4. It's stable and secure (but Windows is pretty good nowadays). Any security holes are very quickly plugged.

5. The source is available (I'm interested in Operating Systems, so that appeals to me). Apart from anything else that means that you can tune the kernel - the core of the OS - to your computer. That's probably not a big deal for most people.

6. There's a huge amount of community support available.

7. But in the end it all comes down to "Because it's there".

(PS There are other free OSes that you could check out - FreeBSD, Solaris Express to name but two. But Linux is the best supported alternative OS.)


Great info, thank you! So I get around to re-downloading the 64bit version of 10.10, burn the ISO on a CD, point to my D: drive and I get this message: No root file system is defined. Please correct this from the partioning menu. So I get to a edit partition section but I don't know what option to choose. I have the following.......Ext4 Journaling, Ext3 Journaling, Ext2 File System, ReiserFS Journaling, BTRFS, JFS, XFS, then windows stuff like Fat16, Fat32, NFTS and something called swap area. What to do, what to do..........

Cyrixx
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February 2, 2011 6:58:12 AM

You'll want your root partition to be a Linux native one, I'd go for Ext3 (Ext4 is better but still a bit new so maybe not the best choice for a first-timer). You'll also need to create a swap partition - depends how much space you have on the hard disk, but I'd make it 4GB with 8GB RAM as long as that doesn't take up too great a percentage of your disk space (allow about 32GB or more for the root partition - that's far more than you'll need, but you can never have too much disk space). Basically I would make a 4GB swap and the rest for an ext3 root partition.
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February 2, 2011 8:47:55 AM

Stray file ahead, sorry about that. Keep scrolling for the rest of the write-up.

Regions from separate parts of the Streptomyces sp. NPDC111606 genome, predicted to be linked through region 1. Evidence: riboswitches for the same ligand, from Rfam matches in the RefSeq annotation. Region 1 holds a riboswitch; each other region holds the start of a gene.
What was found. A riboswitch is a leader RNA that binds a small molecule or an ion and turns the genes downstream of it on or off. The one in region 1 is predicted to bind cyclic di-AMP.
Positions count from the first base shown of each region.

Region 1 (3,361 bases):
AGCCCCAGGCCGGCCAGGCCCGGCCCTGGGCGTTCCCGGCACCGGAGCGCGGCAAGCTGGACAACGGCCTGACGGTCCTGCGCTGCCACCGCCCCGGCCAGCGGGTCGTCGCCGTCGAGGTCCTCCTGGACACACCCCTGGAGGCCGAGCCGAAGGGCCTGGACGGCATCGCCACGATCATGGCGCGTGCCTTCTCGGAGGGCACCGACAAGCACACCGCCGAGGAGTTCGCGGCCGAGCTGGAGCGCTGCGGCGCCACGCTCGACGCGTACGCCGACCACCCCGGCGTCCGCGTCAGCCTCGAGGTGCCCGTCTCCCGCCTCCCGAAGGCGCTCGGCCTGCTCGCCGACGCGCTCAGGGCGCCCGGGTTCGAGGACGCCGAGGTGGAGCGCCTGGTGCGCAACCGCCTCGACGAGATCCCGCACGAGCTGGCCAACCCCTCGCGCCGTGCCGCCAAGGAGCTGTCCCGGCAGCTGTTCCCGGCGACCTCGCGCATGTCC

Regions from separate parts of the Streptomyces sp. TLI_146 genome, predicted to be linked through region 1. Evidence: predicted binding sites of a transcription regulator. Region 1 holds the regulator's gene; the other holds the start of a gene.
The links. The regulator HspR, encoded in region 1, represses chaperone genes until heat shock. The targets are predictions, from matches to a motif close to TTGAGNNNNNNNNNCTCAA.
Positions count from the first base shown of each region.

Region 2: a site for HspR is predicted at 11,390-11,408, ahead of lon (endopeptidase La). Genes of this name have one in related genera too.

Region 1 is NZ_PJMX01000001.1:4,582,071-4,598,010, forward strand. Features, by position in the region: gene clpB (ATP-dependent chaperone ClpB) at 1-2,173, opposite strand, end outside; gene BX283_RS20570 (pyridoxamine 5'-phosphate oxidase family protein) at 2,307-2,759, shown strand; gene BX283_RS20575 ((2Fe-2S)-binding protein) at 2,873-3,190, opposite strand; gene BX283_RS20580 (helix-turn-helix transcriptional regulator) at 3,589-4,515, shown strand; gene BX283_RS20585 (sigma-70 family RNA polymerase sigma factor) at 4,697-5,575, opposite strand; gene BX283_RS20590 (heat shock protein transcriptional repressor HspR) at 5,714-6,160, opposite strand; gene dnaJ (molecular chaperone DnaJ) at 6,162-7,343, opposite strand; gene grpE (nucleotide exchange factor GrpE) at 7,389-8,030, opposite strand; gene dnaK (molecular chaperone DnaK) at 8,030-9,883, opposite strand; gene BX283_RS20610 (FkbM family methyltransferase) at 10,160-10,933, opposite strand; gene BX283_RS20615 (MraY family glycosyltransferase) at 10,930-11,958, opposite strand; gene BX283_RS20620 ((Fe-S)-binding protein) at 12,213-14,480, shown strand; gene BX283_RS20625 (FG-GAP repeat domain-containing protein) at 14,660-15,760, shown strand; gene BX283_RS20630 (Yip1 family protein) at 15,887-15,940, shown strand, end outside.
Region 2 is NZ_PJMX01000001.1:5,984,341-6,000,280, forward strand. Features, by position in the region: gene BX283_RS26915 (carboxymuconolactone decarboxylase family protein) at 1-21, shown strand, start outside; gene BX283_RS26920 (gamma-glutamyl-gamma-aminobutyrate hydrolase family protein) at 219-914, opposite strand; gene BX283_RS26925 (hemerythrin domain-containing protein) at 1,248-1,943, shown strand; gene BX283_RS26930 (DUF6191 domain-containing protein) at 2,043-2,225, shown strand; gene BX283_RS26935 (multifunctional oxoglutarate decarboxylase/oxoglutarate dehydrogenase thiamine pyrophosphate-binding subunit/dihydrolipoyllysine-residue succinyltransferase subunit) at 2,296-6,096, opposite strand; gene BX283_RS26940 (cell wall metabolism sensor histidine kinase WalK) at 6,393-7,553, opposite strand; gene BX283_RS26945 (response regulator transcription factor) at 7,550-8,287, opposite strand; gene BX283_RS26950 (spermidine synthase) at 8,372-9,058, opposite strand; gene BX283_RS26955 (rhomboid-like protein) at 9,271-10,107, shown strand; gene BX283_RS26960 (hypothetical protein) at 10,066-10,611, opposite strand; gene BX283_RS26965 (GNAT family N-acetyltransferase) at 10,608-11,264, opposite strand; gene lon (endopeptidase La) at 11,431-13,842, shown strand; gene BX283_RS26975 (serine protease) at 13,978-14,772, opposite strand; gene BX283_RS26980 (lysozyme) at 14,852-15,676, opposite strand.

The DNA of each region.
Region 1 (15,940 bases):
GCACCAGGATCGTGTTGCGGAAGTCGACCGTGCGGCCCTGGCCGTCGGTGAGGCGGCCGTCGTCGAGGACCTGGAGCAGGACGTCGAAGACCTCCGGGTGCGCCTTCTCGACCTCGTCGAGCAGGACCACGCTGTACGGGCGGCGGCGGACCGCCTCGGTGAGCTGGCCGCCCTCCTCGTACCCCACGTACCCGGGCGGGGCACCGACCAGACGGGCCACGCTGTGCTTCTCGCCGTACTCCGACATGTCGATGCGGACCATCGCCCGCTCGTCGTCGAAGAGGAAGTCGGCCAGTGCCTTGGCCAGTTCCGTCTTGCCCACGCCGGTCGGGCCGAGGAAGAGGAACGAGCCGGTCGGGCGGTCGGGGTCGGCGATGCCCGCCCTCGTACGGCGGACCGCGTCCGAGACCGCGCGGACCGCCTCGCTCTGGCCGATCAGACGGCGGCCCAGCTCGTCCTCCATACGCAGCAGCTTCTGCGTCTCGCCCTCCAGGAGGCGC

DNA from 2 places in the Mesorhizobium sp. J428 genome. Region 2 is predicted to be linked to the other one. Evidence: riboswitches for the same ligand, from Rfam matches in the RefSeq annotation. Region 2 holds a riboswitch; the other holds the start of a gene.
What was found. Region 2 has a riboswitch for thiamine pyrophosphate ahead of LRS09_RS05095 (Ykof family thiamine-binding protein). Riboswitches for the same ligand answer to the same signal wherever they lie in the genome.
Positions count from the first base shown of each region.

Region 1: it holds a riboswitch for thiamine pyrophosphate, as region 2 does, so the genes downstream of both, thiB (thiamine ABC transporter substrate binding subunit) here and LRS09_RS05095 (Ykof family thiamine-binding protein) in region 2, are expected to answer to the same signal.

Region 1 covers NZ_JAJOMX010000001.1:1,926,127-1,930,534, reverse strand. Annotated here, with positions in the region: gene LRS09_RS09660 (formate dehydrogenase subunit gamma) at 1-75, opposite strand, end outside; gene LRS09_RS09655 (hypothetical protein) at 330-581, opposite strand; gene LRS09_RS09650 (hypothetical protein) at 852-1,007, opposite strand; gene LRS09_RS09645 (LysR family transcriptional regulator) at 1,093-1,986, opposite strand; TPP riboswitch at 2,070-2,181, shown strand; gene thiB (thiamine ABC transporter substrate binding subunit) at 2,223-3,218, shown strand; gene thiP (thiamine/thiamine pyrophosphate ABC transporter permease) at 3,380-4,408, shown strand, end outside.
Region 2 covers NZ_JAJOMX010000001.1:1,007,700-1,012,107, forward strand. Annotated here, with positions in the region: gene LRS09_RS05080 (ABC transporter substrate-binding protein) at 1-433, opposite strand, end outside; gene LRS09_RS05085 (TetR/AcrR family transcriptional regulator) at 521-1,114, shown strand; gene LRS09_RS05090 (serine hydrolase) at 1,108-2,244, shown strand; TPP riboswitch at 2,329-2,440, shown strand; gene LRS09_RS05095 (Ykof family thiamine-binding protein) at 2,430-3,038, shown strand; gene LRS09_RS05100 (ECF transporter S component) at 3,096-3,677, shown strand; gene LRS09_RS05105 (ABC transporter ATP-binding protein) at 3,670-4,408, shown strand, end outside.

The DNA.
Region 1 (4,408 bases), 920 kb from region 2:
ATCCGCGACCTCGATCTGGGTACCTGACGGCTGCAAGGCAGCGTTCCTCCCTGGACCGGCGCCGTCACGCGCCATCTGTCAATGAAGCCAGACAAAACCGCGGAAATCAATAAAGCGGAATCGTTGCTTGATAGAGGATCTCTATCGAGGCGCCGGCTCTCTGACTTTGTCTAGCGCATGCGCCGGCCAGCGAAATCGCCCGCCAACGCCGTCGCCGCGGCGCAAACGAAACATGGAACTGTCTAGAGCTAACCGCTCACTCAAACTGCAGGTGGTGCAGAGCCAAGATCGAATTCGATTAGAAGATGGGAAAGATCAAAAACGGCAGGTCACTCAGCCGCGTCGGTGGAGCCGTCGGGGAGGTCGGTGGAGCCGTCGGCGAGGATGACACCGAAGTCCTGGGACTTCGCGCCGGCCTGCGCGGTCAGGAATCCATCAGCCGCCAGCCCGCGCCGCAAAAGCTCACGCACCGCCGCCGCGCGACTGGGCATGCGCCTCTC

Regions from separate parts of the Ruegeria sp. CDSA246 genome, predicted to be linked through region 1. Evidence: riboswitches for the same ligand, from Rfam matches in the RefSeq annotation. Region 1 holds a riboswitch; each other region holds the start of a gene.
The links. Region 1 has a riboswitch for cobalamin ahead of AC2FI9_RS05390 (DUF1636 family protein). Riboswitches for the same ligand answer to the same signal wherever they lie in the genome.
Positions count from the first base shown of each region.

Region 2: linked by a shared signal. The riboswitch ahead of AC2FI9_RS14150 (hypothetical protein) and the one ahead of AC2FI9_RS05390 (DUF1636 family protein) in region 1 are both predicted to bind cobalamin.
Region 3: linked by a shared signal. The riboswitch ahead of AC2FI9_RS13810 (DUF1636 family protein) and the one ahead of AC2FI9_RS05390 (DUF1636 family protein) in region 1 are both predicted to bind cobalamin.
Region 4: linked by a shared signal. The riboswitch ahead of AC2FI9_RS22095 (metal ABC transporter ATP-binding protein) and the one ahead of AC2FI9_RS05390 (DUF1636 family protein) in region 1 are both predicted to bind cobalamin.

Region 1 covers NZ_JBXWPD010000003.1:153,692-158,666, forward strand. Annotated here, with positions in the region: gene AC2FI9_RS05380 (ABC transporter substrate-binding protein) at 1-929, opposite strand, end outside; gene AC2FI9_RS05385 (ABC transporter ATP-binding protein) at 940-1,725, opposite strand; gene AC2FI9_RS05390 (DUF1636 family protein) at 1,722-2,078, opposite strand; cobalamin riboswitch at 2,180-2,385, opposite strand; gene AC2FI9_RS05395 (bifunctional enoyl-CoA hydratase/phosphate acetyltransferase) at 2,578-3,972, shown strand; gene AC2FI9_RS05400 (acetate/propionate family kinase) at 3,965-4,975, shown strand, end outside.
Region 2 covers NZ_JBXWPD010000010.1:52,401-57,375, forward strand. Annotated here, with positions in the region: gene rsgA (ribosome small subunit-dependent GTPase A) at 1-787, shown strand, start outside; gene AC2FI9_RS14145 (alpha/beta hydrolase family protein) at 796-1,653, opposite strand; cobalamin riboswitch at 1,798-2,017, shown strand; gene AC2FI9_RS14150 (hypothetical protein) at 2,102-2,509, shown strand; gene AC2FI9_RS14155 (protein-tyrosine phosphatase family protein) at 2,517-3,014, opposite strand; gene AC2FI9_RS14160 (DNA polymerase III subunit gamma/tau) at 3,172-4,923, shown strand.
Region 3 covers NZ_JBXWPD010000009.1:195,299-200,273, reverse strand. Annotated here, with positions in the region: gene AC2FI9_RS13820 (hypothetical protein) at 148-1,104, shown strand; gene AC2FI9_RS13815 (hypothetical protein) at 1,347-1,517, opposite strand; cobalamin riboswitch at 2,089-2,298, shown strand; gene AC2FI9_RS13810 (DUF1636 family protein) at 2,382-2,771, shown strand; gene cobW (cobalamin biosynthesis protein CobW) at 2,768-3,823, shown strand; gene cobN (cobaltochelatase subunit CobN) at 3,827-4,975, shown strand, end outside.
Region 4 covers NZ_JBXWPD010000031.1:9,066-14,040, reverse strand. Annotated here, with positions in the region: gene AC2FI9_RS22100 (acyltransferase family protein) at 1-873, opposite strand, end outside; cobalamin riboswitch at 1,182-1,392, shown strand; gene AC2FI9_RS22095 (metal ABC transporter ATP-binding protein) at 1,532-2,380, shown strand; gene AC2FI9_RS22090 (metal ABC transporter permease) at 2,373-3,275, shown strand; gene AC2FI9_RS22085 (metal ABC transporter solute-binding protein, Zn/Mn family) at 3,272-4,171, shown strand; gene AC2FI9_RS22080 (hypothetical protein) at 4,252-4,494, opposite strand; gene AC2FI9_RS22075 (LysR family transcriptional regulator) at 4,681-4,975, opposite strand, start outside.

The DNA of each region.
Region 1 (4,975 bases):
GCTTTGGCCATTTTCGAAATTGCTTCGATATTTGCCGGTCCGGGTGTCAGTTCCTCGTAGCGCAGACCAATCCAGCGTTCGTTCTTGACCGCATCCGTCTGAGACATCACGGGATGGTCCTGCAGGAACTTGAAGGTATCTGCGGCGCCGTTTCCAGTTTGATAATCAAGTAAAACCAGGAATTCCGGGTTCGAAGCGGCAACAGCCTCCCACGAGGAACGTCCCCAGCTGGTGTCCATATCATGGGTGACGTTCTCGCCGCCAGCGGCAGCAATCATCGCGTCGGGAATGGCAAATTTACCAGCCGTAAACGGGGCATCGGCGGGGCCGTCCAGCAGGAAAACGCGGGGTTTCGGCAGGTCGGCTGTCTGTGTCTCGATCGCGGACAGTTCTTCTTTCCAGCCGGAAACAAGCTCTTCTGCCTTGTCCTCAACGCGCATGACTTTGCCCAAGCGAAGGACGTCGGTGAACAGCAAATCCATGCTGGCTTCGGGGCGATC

Yep, I actually followed a guide here and a article on tomshardware.com. For my first time I went with three partitions on my blank 500GB HD. 245GB for / or root, 245GB for /home and 8GB for swap file. I ended up going with Ext4. Articles are like '09 and talking Ext3 so I thought Ext4 would be the norm by now. I'm pleased everything went well, boot loader lets me choose which OS I want at power up, etc. Now to work out the bugs like my internet isn't working. I believe I need realtek linux drivers but not sure how to install. Downloaded something but ended up being code for a terminal or something.

Cyrixx
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February 2, 2011 9:46:55 AM

You made a better choice than my suggestion (I was thinking about absolute beginners who might not want to bother with multiple partitions). And I've never had any problems with ext4, so that's fine.

If you need to install additional drivers they normally come in the form of a shell script. To install them you need to open a terminal windows and then type "sudo sh realtek" (that assumes the downloaded file was called "realtek"). This will compile and install the drivers for your system. It's possible that this might throw up some error such as "Linux header files not found" or even "gcc compiler not found". If so, post back and someone will advise you.

Actually, I'm a bit surprised that your network interface isn't supported as standard - do you know what chipset it is? I've had problems in the past with some Realtek chips, but I'd have thought they were standard modules by now. Googling "Ubuntu Realtek" might find users with similar problems and (hopefully) solutions.

Whateve, have fun! That's what computers are for.